Structure and distinctive
You can meet this mushroom in any forest zone on the territory of Russia and in general in that part of the Northern Hemisphere where the temperate climate reigns. He willingly enters into symbiosis with both deciduous and coniferous plants. The fly agaric growing season starts in June and lasts until October. Not only in Slavic languages - in many European languages ​​it also got its name due to the fact that it was actively used in the fight against flies. In addition, here and there this mushroom has become an integral attribute of religious and other rituals.

Structure and distinctive features

A fly agaric's trademark is its hat, 8–20 cm in diameter. Initially resembling a hemisphere, it becomes flat and even concave as it grows. The color varies from bright red to almost yellow. The cap usually brightens with age. “Decorate” her white or pale yellow warts of a rounded shape. Old mushrooms sometimes lose these marks due to rain. But along the edges of the cap they often have a pronounced striping. In young fly agarics, the plates are white, in mature ones they are slightly yellowed. They tend to be thick, flared at the front, and have a jagged edge, and are quite often spaced. The white flesh near the skin of the cap t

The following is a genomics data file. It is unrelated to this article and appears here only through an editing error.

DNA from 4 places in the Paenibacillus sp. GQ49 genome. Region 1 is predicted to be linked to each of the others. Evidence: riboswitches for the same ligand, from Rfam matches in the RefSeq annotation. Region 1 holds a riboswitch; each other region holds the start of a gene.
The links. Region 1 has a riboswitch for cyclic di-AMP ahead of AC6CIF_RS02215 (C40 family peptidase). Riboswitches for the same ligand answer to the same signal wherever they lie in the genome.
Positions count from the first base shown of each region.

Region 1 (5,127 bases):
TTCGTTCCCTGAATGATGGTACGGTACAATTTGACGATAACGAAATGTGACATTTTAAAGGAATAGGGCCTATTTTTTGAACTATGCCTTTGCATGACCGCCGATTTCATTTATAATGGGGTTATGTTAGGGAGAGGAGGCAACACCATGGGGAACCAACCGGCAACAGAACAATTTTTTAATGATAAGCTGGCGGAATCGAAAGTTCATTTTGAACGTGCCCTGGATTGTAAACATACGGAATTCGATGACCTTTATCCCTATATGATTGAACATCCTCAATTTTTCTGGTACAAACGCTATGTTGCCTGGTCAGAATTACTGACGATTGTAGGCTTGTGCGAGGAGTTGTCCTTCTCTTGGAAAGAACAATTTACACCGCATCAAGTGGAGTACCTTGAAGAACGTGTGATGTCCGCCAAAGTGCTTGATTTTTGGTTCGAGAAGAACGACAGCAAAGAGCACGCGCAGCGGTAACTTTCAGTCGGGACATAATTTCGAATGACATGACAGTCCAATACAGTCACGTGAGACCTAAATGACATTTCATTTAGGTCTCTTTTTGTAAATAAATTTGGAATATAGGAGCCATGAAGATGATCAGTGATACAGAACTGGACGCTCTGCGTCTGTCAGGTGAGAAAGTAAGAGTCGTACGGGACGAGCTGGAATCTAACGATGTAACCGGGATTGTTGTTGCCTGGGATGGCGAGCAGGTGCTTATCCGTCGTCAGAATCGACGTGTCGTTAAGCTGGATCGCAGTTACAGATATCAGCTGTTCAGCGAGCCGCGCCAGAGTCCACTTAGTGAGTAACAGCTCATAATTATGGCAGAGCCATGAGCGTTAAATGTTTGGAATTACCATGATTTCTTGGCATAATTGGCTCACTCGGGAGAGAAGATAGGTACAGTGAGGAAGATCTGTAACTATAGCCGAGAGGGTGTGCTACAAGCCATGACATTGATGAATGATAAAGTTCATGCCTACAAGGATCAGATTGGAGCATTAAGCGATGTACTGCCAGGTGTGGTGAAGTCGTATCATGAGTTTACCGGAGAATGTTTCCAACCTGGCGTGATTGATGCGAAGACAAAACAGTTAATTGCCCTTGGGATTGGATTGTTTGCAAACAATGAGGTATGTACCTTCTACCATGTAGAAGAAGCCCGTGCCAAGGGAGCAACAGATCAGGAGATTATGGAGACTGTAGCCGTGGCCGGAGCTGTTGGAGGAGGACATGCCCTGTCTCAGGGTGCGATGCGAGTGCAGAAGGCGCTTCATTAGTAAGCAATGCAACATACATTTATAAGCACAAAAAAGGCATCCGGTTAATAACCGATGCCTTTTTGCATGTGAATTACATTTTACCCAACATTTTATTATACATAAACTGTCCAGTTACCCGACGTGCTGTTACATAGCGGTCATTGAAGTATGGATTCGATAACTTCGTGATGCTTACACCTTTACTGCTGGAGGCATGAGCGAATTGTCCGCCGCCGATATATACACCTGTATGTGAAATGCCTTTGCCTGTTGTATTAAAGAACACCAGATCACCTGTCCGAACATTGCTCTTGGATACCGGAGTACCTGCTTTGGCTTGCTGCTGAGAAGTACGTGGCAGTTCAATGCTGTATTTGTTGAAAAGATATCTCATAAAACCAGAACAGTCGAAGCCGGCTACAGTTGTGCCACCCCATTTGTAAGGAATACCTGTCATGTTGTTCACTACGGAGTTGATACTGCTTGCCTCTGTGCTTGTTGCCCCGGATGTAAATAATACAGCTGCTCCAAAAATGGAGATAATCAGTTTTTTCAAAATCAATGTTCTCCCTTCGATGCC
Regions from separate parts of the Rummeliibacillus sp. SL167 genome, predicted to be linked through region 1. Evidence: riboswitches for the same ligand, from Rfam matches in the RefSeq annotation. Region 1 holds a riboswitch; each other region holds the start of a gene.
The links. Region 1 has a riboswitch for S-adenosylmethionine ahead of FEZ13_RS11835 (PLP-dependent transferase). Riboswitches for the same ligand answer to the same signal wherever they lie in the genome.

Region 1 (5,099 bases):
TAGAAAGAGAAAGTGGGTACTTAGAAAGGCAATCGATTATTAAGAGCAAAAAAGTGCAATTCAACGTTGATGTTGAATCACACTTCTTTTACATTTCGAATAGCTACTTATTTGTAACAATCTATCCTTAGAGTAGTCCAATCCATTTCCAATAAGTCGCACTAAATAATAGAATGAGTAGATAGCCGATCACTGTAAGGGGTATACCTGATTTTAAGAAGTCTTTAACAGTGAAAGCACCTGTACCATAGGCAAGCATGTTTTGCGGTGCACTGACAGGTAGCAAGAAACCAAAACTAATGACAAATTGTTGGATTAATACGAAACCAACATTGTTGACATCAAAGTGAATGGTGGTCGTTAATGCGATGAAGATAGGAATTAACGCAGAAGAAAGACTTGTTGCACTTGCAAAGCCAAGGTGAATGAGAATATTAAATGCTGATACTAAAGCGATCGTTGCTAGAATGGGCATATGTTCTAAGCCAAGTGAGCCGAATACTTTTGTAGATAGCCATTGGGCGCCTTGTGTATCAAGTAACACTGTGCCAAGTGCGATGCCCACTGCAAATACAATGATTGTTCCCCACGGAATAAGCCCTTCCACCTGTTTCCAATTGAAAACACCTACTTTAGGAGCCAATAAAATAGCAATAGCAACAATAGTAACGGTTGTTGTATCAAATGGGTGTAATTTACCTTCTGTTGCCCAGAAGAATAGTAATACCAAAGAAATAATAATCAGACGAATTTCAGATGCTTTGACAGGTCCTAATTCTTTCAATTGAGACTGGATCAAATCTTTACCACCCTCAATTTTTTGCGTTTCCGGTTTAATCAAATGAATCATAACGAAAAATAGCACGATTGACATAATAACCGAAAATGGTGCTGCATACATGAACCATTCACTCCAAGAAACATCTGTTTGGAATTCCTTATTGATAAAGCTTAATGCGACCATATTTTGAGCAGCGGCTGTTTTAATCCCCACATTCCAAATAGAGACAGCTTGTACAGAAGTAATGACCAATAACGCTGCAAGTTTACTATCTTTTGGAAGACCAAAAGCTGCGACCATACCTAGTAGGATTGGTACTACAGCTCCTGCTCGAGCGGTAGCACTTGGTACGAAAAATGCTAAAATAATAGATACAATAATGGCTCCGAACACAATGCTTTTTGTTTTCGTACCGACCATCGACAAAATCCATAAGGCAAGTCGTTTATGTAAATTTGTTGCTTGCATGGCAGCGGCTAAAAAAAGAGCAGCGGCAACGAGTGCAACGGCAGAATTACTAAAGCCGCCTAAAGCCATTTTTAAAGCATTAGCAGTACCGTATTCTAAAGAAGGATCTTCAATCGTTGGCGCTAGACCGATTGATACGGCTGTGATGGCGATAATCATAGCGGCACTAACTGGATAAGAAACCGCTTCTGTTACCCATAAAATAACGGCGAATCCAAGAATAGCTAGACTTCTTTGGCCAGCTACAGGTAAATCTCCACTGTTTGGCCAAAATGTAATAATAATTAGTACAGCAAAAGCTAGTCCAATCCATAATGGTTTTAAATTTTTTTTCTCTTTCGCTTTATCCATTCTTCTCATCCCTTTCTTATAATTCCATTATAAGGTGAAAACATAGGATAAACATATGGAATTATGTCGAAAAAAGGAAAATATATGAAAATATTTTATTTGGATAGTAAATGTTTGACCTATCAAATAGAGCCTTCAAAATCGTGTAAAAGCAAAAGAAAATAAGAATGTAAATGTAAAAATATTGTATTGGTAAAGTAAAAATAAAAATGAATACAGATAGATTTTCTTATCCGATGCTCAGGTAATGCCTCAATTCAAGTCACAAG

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The leg, in turn, reaches 10–20 cm in length and 2–3.5 cm in thickness. It can be either white or yellowish. Its upper part is slightly striated, and at the base the leg is dense and tuberous-swollen. On this tuberous thickening in a circle are several rows of warts, shaped like flakes. The ring is very soft, and therefore sags over time. It is completely white, except for the yellowish edge.


The red fly agaric grows on all continents except Antarctica. Studies at the molecular level give modern scientists the opportunity to fairly confidently assume that Siberia, in the Bering Sea region, became the cradle of this mushroom species. And they inhabit our planet since the Cenozoic era, that is, from 20 to 30 million years.

If we talk about less specific versions, then the forests of the Northern Hemisphere are considered the birthplace of the red fly agaric. First of all, in the boreal and temperate zones. And also - relatively warm regions of mountain belts located in Central Asia and America, as well as in the Mediterranean. Then the fungus expanded its possessions to most European, Asian and North American countries. And already in the 20th century, together with coniferous seedlings, he "colonized" the Southern Hemisphere: African, Australian, New Zealand and South American territories.
Modern scientists have found that the fly agaric does not quite deserve its name. After all, it has no insecticidal properties attributed to it for centuries, in the traditional sense. Numerous experiments have confirmed that the substances contained in this fungus kill flies, but not directly, but indirectly.